How India Sees the World: Kautilya to the 21st Century

Conversation Menu


IDFC Institute hosted a Conversation with Shyam Saran, Senior Fellow at Centre for Policy Research on Friday, 15th September. The discussion centered around a host of topics, touching upon his experiences while serving in the foreign office as well as on themes discussed in his latest book, "How India Sees the World: Kautilya to the 21st Century." The main focus of the talk was on India's relations with China. 

Key points discussed

  • With regard to India–China relations, there are areas of convergence as well as divergence. India and China need to work together on issues where there is convergence – such as trade and promoting the interests of emerging markets on global issues of climate change.

  • Although China is asserting itself on the global stage, it is still way behind the United States  - economically, militarily and in technological advancement.

  • China has been aggressive in its lending through its one-belt-one-road infrastructure project to countries in South Asia as well as countries in Africa. Countries (such as Sri Lanka) could potentially become heavily indebted to China and thus ultimately come under its geopolitical influence.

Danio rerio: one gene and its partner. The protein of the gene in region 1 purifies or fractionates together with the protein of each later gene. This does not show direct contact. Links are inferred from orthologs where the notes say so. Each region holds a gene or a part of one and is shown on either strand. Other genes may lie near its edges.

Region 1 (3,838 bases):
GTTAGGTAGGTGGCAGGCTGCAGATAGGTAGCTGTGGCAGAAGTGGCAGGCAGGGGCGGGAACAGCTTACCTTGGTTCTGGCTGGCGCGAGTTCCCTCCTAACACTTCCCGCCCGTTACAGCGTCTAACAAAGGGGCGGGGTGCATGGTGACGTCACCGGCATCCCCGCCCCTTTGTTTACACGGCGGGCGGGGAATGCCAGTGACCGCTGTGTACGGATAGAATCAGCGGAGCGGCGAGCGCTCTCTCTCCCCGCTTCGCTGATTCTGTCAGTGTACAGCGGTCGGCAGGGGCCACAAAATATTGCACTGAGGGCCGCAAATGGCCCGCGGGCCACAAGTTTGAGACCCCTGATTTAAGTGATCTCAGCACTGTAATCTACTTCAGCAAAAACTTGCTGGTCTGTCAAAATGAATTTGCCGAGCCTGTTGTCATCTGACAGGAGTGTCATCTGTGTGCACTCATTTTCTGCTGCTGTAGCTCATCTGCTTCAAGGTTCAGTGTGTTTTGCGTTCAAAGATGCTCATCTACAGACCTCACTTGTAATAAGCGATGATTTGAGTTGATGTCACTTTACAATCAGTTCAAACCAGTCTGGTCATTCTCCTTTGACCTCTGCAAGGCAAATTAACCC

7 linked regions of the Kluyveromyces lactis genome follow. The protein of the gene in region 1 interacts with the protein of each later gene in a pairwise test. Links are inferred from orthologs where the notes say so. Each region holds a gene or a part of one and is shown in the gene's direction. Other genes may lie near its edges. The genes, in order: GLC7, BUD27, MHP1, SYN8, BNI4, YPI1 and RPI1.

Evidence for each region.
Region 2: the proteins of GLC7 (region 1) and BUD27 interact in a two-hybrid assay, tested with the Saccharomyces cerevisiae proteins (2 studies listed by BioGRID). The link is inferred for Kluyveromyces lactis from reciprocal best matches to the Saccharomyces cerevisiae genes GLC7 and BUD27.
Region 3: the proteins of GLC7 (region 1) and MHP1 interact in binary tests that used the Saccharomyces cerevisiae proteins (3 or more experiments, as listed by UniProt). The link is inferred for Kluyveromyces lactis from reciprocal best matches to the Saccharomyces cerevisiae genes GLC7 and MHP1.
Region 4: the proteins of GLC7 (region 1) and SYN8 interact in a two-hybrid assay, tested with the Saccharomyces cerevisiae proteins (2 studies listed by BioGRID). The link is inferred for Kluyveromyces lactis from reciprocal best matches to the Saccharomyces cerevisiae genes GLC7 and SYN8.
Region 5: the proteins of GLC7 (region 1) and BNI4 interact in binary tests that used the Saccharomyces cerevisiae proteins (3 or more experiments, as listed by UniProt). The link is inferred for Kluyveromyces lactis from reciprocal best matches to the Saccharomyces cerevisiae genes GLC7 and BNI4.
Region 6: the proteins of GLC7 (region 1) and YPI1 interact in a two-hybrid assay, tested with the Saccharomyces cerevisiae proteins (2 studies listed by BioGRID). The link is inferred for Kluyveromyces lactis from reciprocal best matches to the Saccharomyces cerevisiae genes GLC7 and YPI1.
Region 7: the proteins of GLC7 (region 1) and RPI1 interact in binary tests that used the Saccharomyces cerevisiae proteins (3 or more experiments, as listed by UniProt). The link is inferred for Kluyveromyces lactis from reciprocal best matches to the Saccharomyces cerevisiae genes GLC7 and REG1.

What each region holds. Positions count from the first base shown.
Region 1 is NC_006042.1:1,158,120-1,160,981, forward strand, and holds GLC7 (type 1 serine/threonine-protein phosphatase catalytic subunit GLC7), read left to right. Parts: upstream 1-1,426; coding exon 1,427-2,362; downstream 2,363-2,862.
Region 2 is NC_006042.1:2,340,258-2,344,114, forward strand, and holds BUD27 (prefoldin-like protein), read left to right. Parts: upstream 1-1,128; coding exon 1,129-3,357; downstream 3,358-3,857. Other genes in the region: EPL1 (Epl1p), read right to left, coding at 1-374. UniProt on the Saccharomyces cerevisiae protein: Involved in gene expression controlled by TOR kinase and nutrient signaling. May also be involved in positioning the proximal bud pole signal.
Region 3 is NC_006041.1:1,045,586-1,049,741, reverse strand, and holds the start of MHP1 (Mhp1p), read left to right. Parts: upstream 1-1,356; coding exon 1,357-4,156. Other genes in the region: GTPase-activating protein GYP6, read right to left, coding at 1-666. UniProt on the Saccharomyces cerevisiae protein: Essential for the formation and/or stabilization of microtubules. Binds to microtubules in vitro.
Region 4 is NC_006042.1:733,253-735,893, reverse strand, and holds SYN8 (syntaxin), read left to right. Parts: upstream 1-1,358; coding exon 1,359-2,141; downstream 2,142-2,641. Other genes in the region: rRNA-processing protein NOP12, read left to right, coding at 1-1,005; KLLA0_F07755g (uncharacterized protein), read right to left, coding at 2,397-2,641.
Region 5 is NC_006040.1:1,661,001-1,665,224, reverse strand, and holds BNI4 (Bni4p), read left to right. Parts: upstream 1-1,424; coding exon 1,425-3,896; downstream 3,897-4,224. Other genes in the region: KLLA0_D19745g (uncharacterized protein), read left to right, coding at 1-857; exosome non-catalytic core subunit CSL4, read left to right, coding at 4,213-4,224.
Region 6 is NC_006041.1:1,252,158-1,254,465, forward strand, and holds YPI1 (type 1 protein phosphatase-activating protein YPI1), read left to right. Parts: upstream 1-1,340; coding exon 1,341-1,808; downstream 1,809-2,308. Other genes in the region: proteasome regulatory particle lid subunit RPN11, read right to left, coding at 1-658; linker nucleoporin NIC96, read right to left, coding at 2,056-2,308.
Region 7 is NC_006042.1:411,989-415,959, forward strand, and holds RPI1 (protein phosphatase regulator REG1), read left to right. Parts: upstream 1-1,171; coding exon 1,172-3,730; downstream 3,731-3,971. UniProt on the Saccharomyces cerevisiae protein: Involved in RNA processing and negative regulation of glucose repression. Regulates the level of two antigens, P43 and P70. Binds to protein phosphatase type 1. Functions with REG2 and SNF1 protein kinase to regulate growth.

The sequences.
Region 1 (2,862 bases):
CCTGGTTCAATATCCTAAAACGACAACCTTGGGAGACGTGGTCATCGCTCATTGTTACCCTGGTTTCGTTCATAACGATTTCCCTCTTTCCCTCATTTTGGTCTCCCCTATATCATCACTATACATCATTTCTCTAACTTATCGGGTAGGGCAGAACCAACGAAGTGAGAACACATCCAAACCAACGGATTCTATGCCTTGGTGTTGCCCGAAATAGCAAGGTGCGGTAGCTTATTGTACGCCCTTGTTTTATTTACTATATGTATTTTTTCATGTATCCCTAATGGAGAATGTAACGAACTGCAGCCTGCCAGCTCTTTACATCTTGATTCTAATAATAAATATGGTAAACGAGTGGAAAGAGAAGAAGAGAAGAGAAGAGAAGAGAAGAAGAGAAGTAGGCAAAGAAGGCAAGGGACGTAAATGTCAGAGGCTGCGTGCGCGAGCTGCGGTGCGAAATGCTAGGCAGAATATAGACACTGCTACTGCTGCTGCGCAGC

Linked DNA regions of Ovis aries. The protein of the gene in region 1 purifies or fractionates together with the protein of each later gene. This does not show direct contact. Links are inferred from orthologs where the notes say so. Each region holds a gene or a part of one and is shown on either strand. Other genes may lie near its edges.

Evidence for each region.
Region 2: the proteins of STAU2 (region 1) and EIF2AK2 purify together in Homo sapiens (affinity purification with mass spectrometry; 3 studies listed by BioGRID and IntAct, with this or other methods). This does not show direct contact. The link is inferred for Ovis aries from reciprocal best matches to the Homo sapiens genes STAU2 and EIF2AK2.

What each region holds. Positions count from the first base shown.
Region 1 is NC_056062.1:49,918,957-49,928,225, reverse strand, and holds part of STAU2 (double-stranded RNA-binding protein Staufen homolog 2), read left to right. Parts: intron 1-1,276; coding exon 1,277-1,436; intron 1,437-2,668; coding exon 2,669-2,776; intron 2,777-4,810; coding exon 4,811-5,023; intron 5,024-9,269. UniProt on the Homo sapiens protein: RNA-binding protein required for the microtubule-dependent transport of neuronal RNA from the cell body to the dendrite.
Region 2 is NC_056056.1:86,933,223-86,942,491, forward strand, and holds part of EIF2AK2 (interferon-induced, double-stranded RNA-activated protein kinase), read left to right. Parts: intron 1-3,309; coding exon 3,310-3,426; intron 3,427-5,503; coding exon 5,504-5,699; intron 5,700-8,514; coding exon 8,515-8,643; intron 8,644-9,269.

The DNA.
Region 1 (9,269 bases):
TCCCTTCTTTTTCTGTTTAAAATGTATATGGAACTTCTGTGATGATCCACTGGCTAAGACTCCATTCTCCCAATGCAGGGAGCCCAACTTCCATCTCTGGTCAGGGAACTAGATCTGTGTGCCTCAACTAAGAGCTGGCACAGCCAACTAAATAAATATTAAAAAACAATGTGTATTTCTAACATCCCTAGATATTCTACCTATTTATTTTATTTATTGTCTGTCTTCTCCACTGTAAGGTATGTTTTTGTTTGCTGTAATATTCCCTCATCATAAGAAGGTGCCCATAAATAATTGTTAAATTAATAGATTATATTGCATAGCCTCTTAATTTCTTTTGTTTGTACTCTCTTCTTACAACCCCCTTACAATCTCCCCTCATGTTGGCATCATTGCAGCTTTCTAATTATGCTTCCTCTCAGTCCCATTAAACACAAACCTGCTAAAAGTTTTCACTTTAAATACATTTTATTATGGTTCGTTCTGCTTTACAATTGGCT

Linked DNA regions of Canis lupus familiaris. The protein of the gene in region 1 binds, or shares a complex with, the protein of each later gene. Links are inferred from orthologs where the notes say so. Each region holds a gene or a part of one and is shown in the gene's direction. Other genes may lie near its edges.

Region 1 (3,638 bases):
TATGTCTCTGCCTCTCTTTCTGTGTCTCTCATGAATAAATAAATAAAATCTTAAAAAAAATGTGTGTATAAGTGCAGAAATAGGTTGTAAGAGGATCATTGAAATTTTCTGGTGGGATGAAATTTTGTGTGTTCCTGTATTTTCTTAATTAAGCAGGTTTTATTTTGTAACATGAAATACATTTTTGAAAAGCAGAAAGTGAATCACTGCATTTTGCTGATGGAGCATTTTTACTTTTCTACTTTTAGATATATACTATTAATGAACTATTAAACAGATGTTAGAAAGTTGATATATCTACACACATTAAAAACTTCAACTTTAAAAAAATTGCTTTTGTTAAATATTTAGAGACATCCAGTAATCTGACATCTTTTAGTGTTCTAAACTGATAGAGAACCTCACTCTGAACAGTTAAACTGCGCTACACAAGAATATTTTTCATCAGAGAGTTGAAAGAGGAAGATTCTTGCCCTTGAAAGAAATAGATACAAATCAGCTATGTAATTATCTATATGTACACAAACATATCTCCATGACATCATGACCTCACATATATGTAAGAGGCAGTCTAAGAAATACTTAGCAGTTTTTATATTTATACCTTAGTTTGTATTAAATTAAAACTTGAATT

• The fact that both India and China have strong leaders is an asset and they have a played a stabilizing role in the relationship – especially in diffusing the situation in Doklam. The economic trade between the two countries is an issue of interdependency rather than a one-way pressure point.

  • On the issue of relations with Israel and Palestine, India shouldn’t be defensive about its relationship with Israel especially if there are real tangible benefits. With regards to Syria, the region is important to us but since we can't do much to resolve the issue, India will not intervene. 

Watch the entire video on our YouTube page.





Shyam Saran

Shyam Saran served as the Prime Minister’s Special Envoy for Nuclear Affairs and Climate Change and as Chairman of the National Security Advisory Board. In January 2011, he was awarded the Padma Bhushan for his contributions to civil service. He is a trustee of the India International Centre and the World Wildlife Fund (India), a member of the National Executive of FICCI and a member of the Governing Board of the India Habitat Centre. He writes and speaks regularly on foreign policy, climate change, energy security, and national and international security related issues.


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